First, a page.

There’s nothing wrong with a game that conforms to generic tradition. After all, not every single game needs to be experimental. However, games do need to understand how they use those traditions if they want to craft a holistic experience. Otherwise, parts don’t quite fit and the game starts to suffer. You end up with the visual novel that should have been an action game, or the beat-em-up that could work so much better with just the right twists.
I bring this up because that’s exactly the case with Taito’s Pu-Li-Ru-La Arcade Gears. By all means, this game should be every bit the bouncy, delightful experience it presents itself as. Unfortunately, the gameplay can’t match that level of glee. It conforms too slavishly to beat-em-up conventions, adapting nothing to the game’s cartoony premise. That doesn’t mean that Pu-Li-Ru-La is a bad game, but it does mean the game amounts to less than it could be.
Not that the game would have been this unsung masterpiece if it were in a different genre. Still, the game’s early moments hold promise. While the premise of a wizard stealing time from the world lends itself well to an enchanting storybook adventure, it’s really the art that does it for me. Both the early anime art style and the fairy tale premise (along with a slight dose of the surreal) create a warmer, more inviting world than the game has any right to.
On a pure technical level, this shouldn’t be the case. Look at how often the game uses flat, muted colors. And yet it’s able to express so much using only those colors. It renders a wide variety of distinct textures, from crystal to wood to dirt. Each one reads as though it were printed on aged parchment. And the visually well-defined characters squish and stretch about the world. Pu-Li-Ru-La’s art absolutely succeeds at imparting a sense of childlike joy into the action.
I just wonder if the gameplay can match that level of joy. As I said before, it’s typical beat-em-up fare: move to the right and smack crowds of people about when you can no longer move to the right. While this formula brings with it the typical beat-em-up problems (empty level design, a dearth of actions to perform), I’m more worried about the choice of genre for this context. Very little about the beat-em-up formula comes close to matching the game’s childlike tone.
And why should it? That formula wasn’t designed with playful experiences in mind. It was designed for games like Streets of Rage and Final Fight; games where cops/vigilantes patrol the mean city streets to put an end to crime, one felon at a time. None of that would make even the least amount of sense in the saccharine world of Pu-Li-Ru-La, so it should come as no surprise how out-of-place that design feels. For example, why would a young lad’s attacks feel so brutish? And why would a world as whimsical as this amount to little more than open expanses of nothing?
Of course, this doesn’t mean that the game has to abandon beat-em-up conventions for another genre. I can imagine plenty of ways the game can utilize those conventions for its own benefit. To do that, though, the game needs to adapt them to its own particular circumstances. True, the game already makes some efforts. The random nature to magical attacks quickly come to mind. Yet the magic attacks aren’t something that you use frequently in battle. They’re rare attacks you only use once in a while. Thus, they lie at the periphery of the gameplay experience, unable to affect the game’s core. This puts us back where we started: with a game that appears conflicted at best and emotionally flat at worst.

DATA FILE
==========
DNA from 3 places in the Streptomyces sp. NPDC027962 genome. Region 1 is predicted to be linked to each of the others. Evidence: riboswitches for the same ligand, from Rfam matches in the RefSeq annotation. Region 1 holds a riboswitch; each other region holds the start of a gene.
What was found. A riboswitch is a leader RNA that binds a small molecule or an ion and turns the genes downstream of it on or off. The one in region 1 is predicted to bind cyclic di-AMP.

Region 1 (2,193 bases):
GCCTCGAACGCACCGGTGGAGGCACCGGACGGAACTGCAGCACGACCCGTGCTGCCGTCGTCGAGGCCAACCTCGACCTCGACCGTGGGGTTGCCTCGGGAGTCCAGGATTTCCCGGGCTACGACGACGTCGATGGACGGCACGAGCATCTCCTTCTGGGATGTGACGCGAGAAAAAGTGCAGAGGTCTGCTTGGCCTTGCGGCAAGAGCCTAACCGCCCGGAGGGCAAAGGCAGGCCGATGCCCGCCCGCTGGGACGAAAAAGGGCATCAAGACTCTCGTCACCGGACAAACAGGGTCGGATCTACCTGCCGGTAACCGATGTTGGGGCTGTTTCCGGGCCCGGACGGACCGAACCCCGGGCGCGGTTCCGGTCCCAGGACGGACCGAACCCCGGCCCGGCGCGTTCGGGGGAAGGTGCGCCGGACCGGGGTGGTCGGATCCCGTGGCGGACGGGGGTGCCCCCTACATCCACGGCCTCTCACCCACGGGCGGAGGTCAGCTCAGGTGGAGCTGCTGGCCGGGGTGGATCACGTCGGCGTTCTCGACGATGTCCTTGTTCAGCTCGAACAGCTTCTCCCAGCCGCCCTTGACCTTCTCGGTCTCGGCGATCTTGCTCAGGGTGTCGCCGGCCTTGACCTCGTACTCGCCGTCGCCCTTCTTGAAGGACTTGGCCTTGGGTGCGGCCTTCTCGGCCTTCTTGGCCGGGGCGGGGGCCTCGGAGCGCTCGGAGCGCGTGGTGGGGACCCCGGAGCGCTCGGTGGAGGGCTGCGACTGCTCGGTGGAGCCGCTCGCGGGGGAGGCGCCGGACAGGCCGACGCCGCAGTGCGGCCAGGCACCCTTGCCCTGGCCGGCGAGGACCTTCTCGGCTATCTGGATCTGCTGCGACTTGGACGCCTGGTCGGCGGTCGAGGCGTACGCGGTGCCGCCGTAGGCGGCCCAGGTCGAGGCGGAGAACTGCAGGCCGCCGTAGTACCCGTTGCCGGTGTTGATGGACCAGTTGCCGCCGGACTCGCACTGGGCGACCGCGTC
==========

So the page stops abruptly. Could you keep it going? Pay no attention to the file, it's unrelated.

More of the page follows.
What Pu-Li-Ru-La truly needs is something that changes the structures themselves. One of the best examples of that happening comes toward the end of the game. The hero has just returned time to a village on the brink of a flood, and wouldn’t you know it? The water starts flowing when time does, too. Caught in the flood, the game gives you a bonus mini-game to partake in: spend twenty seconds beating up reverse mermaids. The mechanics aren’t different from the rest of the game, and your only reward for playing are some paltry bonus points.
But none of that matters. The section fits the game’s ethos so well that you want to engage it anyway. Every element of its design conveys the frantic fun that’s missing everywhere else. Enemies don’t meander on stage from off the screen; the game lobs them into your environment. That probably explains why this part of the game plays like a fast paced Whack a Mole, especially when compared against the slow processions that are the other fights. What’s more, the game hasn’t changed its mechanics one bit. All it’s done is frame them to match the action. Why can’t the rest of the game do that?
I fail to see the reason why that can’t be the case. Pu-Li-Ru-La would even be able to keep its core gameplay mechanics. All it would really need to do is pace them out a bit more thoughtfully and alter some of the animations so they represent the rest of the game more closely. Unfortunately, by following genre traditions so tightly, the game only distances itself from where it needs to be. This is why holistic game design is so important: it helps prevent empty experiences.